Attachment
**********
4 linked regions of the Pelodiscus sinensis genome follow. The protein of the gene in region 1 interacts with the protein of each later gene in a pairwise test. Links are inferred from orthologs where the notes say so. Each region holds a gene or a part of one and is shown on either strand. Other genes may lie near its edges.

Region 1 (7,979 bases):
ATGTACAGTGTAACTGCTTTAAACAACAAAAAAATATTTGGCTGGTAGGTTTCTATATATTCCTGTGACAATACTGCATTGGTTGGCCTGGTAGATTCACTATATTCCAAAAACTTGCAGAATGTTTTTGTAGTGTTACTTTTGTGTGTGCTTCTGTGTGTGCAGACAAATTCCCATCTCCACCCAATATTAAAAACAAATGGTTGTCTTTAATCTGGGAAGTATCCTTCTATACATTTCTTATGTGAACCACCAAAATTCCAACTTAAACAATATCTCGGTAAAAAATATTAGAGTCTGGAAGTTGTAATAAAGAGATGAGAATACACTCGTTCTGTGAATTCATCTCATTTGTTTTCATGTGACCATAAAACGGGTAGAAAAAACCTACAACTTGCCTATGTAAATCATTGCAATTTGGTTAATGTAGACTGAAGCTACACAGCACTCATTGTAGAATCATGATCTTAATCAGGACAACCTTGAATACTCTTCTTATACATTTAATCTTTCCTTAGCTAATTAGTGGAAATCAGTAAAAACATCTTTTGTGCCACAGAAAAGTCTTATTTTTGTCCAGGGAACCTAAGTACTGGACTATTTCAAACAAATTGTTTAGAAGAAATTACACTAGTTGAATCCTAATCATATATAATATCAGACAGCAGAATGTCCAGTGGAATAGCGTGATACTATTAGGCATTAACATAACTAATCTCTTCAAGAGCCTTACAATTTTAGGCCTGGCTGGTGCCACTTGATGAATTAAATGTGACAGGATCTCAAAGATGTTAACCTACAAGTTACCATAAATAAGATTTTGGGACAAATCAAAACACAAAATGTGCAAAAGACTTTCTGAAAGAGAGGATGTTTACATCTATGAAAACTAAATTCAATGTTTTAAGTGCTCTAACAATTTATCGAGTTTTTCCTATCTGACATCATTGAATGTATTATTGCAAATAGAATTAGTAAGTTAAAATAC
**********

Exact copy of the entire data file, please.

4 linked regions of the Pelodiscus sinensis genome follow. The protein of the gene in region 1 interacts with the protein of each later gene in a pairwise test. Links are inferred from orthologs where the notes say so. Each region holds a gene or a part of one and is shown on either strand. Other genes may lie near its edges.

Region 1 (7,979 bases):
ATGTACAGTGTAACTGCTTTAAACAACAAAAAAATATTTGGCTGGTAGGTTTCTATATATTCCTGTGACAATACTGCATTGGTTGGCCTGGTAGATTCACTATATTCCAAAAACTTGCAGAATGTTTTTGTAGTGTTACTTTTGTGTGTGCTTCTGTGTGTGCAGACAAATTCCCATCTCCACCCAATATTAAAAACAAATGGTTGTCTTTAATCTGGGAAGTATCCTTCTATACATTTCTTATGTGAACCACCAAAATTCCAACTTAAACAATATCTCGGTAAAAAATATTAGAGTCTGGAAGTTGTAATAAAGAGATGAGAATACACTCGTTCTGTGAATTCATCTCATTTGTTTTCATGTGACCATAAAACGGGTAGAAAAAACCTACAACTTGCCTATGTAAATCATTGCAATTTGGTTAATGTAGACTGAAGCTACACAGCACTCATTGTAGAATCATGATCTTAATCAGGACAACCTTGAATACTCTTCTTATACATTTAATCTTTCCTTAGCTAATTAGTGGAAATCAGTAAAAACATCTTTTGTGCCACAGAAAAGTCTTATTTTTGTCCAGGGAACCTAAGTACTGGACTATTTCAAACAAATTGTTTAGAAGAAATTACACTAGTTGAATCCTAATCATATATAATATCAGACAGCAGAATGTCCAGTGGAATAGCGTGATACTATTAGGCATTAACATAACTAATCTCTTCAAGAGCCTTACAATTTTAGGCCTGGCTGGTGCCACTTGATGAATTAAATGTGACAGGATCTCAAAGATGTTAACCTACAAGTTACCATAAATAAGATTTTGGGACAAATCAAAACACAAAATGTGCAAAAGACTTTCTGAAAGAGAGGATGTTTACATCTATGAAAACTAAATTCAATGTTTTAAGTGCTCTAACAATTTATCGAGTTTTTCCTATCTGACATCATTGAATGTATTATTGCAAATAGAATTAGTAAGTTAAAATAC